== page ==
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Inland Revenue

Tax Policy

Chapter 5 - Proposed taxation of conditional employee share schemes and option-like arrangements

5.1 This chapter discusses the problems associated with conditional employee share schemes before addressing option-like arrangements. For conditional employee share schemes, the timing of taxation may differ from other forms of employment income. In some cases, the expected level of taxation may also be different. For option-like arrangements, employment income may be derived that would be taxable if it were in the form of an equivalent option or a conditional bonus. However under the current treatment of the arrangement, this employment income may escape taxation altogether. Further examples of conditional employee share schemes and option-like arrangements are contained in Appendix 1.

5.2 The chapter puts forward a proposal to address the timing and under-taxation problems. The proposal does not affect the taxation of the income of employees arising from unconditional employee share schemes.

Taxing conditional employee share schemes

5.3 Unconditional employee share schemes are granted without a stipulation that the employee continues in employment with the company. As the receipt of the shares does not depend upon performing any services in the future, they can be seen as a reward for past employment services, and their tax treatment reflects this.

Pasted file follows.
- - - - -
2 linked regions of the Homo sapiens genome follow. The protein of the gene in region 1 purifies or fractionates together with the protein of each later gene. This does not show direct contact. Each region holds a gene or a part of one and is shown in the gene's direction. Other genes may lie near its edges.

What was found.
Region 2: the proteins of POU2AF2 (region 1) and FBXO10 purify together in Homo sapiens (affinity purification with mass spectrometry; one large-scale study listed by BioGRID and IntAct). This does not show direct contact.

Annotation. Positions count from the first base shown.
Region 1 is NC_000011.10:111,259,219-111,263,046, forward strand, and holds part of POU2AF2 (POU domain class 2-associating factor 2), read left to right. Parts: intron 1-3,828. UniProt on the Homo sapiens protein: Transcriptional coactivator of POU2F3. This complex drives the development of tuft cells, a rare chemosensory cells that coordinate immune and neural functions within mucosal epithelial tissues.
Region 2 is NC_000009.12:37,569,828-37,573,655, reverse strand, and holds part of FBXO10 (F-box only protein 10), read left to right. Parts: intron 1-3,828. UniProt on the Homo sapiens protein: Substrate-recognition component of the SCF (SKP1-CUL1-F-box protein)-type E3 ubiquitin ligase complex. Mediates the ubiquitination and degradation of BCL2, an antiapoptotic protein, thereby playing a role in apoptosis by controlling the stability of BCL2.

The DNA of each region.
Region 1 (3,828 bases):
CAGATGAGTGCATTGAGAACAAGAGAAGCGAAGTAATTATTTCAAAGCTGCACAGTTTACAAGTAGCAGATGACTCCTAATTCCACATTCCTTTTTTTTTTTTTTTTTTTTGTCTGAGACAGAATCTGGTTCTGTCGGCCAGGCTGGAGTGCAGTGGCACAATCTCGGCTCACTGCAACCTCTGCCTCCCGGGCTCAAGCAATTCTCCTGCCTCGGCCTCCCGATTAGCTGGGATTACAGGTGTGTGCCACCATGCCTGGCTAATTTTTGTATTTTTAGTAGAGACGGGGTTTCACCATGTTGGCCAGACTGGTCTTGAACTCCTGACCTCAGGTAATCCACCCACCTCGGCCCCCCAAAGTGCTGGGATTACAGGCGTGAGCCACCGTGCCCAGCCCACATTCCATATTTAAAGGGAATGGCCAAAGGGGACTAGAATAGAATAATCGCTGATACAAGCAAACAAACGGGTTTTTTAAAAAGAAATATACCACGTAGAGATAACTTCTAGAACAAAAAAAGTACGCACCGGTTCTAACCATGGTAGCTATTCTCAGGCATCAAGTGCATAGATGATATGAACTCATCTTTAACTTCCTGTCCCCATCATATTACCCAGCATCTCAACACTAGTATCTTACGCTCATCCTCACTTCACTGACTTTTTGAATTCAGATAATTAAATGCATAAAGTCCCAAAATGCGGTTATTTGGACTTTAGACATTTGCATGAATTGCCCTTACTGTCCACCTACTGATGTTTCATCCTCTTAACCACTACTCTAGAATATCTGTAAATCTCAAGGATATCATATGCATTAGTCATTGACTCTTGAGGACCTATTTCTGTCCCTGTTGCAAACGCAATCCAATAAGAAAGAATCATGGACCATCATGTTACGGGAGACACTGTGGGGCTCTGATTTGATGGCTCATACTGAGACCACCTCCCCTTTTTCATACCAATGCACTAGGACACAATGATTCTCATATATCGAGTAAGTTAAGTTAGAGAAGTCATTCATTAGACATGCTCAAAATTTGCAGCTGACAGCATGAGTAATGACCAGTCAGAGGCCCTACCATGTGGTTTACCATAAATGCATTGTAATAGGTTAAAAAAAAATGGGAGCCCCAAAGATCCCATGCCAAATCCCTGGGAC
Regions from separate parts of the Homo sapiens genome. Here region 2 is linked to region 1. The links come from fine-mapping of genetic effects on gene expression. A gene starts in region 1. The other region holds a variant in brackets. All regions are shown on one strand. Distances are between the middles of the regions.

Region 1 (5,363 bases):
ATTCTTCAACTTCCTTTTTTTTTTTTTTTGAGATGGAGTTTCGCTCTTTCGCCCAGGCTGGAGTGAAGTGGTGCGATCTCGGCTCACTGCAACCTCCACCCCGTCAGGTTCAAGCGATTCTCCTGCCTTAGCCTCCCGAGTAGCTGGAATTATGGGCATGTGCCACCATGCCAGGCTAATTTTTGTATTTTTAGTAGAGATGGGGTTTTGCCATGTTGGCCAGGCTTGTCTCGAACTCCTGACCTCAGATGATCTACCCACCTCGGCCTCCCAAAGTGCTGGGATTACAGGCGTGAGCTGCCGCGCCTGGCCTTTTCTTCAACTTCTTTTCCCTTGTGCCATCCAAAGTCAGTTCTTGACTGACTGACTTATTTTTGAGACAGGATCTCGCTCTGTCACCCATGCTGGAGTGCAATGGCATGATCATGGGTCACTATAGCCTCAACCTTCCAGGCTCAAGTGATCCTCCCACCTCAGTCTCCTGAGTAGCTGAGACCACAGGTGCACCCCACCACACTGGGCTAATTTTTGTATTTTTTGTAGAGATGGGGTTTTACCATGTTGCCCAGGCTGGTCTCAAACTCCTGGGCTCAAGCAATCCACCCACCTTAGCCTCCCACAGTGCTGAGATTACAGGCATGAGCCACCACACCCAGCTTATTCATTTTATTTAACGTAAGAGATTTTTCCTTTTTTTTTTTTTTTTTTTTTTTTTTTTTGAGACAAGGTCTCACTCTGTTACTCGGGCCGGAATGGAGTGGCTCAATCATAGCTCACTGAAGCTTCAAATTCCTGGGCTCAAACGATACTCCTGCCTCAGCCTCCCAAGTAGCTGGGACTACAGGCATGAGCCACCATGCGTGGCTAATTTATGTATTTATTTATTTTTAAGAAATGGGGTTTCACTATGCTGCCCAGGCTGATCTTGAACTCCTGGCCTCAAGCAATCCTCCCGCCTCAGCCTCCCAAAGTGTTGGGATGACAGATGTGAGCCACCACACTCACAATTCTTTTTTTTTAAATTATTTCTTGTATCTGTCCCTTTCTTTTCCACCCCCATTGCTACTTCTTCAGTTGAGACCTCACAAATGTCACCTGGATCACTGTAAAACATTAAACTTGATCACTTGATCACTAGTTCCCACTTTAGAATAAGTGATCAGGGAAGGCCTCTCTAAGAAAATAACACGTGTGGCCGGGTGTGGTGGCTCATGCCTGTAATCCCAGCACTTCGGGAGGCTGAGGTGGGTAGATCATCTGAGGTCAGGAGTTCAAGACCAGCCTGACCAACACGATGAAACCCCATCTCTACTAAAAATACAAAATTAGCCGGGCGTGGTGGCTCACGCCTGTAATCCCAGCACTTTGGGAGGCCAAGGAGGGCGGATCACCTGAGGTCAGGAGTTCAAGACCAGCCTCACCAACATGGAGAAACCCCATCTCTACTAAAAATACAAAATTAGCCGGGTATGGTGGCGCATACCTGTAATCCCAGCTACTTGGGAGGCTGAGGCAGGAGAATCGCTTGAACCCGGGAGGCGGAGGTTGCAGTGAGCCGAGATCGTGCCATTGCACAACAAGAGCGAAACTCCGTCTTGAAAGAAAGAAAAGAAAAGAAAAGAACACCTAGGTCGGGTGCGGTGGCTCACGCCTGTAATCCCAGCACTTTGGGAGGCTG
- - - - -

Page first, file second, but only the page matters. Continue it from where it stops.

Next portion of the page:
5.4 However, a conditional employee share scheme shares many characteristics with conditional cash bonuses or other forms of remuneration. In particular, the services that the contract rewards have not yet been performed and the associated employment income not yet earned. It effectively provides a reward for future work.

5.5 Under current law, a conditional employee share scheme may, at times, be disadvantaged compared with a conditional cash bonus. Currently, a conditional employee share scheme has a different taxing point to a conditional bonus providing an equivalent employment benefit. Consider a share, worth $100, acquired in Period 1 for no consideration, subject to forfeiture if the employee is not employed at the end of Period 2. Currently, $100 would be taxed in Period 1. If the employee leaves before the end of Period 2 (thus forfeiting the share), this income would be reversed for tax purposes, but the employee would have been out of pocket for the tax over the period.

5.6 In effect the tax would be payable before the services were rendered and before any remuneration was earned. An equivalent cash bonus and its tax would only be payable in Period 2.

5.7 On the other hand, Example 1 in Appendix 1 outlines situations where the expected value of tax could be reduced by using a conditional employee share scheme in combination with an interest-free loan and a bonus.